There are dozens of different methods for thin film silicon deposition, but they can generally be broken down into three categories. There are chemical reaction deposition processes, such as chemical vapor deposition, molecular-beam epitaxy, and electrodeposition. Physical vapor deposition is a deposition process where a physical reaction alone takes place. There are also hybrid processes that use both physical and chemical means, which include sputter deposition and gas or glow discharge methods.
Physical vapor deposition is related to the variety of sputtering technologies used, and involves evaporating material from a source and transferring it in thin film silicon layers to a target substrate. The source material is evaporated in a vacuum chamber, causing particles to equally disperse and coat all surfaces in the chamber. The two methods physical vapor deposition use for this are electron beams, or e-beams, to heat and evaporate the source material, or resistive evaporation using high electrical current. Sputter deposition uses a partial vacuum loaded with an inert yet ionized gas, such as argon, and the charged ions are attracted to the target materials used, which break off atoms that then settle onto the substrate as thin film silicon. There are many different types of sputtering, including reactive ion, magnetron, and cluster beam sputtering, which are all variations on how ion bombardment of the source material is done.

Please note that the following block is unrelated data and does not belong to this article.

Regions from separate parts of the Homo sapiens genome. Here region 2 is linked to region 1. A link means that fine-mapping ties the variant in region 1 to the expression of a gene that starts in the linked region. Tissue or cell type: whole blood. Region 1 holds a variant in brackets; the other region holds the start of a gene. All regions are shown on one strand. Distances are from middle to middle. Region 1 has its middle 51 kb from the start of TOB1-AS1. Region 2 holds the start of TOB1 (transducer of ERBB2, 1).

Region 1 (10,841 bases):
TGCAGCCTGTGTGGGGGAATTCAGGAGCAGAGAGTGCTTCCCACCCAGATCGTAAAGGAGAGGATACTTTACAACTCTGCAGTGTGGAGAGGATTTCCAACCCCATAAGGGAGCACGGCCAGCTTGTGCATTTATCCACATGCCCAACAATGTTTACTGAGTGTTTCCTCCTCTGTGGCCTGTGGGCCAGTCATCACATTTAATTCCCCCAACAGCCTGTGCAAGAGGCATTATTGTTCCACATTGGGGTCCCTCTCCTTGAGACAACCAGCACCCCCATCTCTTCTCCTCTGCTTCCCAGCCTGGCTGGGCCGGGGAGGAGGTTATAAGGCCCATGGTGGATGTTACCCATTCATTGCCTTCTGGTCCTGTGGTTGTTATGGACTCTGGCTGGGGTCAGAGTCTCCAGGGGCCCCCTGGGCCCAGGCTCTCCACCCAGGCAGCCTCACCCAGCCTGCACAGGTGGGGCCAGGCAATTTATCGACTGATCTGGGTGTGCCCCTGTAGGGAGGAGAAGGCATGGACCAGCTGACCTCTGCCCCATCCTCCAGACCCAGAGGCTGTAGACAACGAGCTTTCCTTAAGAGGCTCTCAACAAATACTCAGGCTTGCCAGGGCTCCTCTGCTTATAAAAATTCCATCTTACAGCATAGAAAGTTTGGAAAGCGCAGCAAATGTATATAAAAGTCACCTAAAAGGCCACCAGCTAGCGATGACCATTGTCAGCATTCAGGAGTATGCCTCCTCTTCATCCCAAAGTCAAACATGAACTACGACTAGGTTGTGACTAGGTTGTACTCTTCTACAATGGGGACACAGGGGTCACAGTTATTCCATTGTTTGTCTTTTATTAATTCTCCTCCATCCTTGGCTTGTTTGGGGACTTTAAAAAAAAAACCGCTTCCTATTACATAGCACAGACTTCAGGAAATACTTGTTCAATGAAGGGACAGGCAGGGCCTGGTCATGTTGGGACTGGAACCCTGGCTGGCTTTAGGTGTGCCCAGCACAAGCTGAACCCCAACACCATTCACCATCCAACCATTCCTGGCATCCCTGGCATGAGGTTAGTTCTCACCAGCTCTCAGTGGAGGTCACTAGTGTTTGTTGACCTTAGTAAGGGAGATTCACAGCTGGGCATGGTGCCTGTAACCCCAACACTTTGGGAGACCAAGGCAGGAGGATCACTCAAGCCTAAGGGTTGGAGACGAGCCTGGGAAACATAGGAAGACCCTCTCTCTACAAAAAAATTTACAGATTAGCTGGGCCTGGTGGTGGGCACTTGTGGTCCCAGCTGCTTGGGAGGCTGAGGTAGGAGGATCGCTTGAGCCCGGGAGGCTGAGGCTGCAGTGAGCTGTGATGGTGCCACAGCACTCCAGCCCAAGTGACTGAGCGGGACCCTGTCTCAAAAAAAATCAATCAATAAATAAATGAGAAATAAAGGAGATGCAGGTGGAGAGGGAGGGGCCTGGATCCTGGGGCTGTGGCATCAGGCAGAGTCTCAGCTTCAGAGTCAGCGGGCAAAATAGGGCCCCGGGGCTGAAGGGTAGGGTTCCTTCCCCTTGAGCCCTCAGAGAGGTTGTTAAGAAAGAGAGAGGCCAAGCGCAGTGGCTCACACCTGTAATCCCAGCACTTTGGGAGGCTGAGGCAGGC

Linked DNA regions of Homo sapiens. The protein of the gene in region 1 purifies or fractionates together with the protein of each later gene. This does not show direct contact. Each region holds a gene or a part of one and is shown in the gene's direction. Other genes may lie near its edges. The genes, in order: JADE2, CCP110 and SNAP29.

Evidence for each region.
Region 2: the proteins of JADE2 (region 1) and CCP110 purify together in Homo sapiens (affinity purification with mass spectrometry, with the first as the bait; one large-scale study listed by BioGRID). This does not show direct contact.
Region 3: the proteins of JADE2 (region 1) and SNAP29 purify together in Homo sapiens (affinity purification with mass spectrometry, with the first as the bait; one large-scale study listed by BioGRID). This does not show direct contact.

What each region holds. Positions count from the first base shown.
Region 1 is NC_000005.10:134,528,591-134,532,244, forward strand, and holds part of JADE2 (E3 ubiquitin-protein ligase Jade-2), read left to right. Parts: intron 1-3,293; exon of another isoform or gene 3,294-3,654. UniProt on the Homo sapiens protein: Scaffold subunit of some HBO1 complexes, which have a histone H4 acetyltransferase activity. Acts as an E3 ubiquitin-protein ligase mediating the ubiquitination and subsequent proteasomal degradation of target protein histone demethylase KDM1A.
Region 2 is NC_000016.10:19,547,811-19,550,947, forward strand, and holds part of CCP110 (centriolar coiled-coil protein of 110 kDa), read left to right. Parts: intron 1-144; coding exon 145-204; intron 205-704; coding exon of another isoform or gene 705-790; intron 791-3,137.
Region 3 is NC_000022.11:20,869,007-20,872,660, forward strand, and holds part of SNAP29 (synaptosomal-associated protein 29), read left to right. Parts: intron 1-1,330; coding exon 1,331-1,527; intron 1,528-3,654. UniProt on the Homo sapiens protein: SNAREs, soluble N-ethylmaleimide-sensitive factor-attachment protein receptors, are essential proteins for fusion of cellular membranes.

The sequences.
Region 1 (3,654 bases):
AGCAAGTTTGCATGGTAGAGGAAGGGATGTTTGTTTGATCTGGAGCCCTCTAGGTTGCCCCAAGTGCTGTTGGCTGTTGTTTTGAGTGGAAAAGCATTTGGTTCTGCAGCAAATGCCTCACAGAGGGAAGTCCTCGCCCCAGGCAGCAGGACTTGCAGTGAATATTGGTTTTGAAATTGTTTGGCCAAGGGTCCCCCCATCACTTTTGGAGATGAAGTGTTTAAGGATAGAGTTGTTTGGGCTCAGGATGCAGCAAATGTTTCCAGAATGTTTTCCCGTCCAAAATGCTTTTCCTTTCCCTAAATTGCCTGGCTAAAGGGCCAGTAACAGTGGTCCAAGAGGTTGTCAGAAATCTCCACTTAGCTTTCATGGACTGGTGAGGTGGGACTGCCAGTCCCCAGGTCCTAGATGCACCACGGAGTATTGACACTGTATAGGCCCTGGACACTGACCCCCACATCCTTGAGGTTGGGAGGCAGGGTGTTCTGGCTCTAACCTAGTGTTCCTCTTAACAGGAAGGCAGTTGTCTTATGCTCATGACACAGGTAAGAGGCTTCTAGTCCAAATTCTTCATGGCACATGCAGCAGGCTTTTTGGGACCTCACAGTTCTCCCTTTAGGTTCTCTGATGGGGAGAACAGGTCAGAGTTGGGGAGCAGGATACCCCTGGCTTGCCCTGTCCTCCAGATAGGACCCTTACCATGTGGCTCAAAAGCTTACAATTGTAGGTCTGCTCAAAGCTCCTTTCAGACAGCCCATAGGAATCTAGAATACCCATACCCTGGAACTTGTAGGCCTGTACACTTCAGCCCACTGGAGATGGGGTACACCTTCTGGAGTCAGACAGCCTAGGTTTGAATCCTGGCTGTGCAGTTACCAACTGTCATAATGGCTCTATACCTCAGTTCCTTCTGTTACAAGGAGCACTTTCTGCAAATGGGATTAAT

Chemical vapor deposition is one of the most common processes used to produce thin film silicon, and is more precise than physical methods. A reactor is filled with a variety of gasses, which interact with each other to produce solid byproducts that condense on all surfaces in the reactor. Thin film silicon produced in this manner can have extremely uniform characteristics and very high purity, which makes this method useful for the semiconductor industry as well as in producing optical coatings. The drawback is that these types of deposition methods can be relatively slow, often require reactor chambers operating at temperatures up to 2,012° Fahrenheit (1,100° Celsius), and utilize very toxic gasses, such as silane.
Each of the dozens of different deposition processes must be considered when manufacturing thin film silicon, as each has its own unique advantages, costs, and risks involved. Early reactive ion chambers were suspended from the lab floor to isolate them, as they had to be charged to 50,000 volts and could short out computer equipment even if they were merely sitting on concrete nearby. Twelve-inch diameter copper pipes that ran from these reactors into the bedrock below the manufacturing floor, were colloquially known as "Jesus sticks" by the lab workers, with reference to the fact that whoever touched it would be talking to Jesus since it would kill him or her. Products like dye-sensitized solar cells offer a new, less dangerous, and less expensive approach to thin film manufacturing, as they don't require precise silicon semiconductor substrates, and can be produced at much lower temperatures of around 248° Fahrenheit (120° Celsius).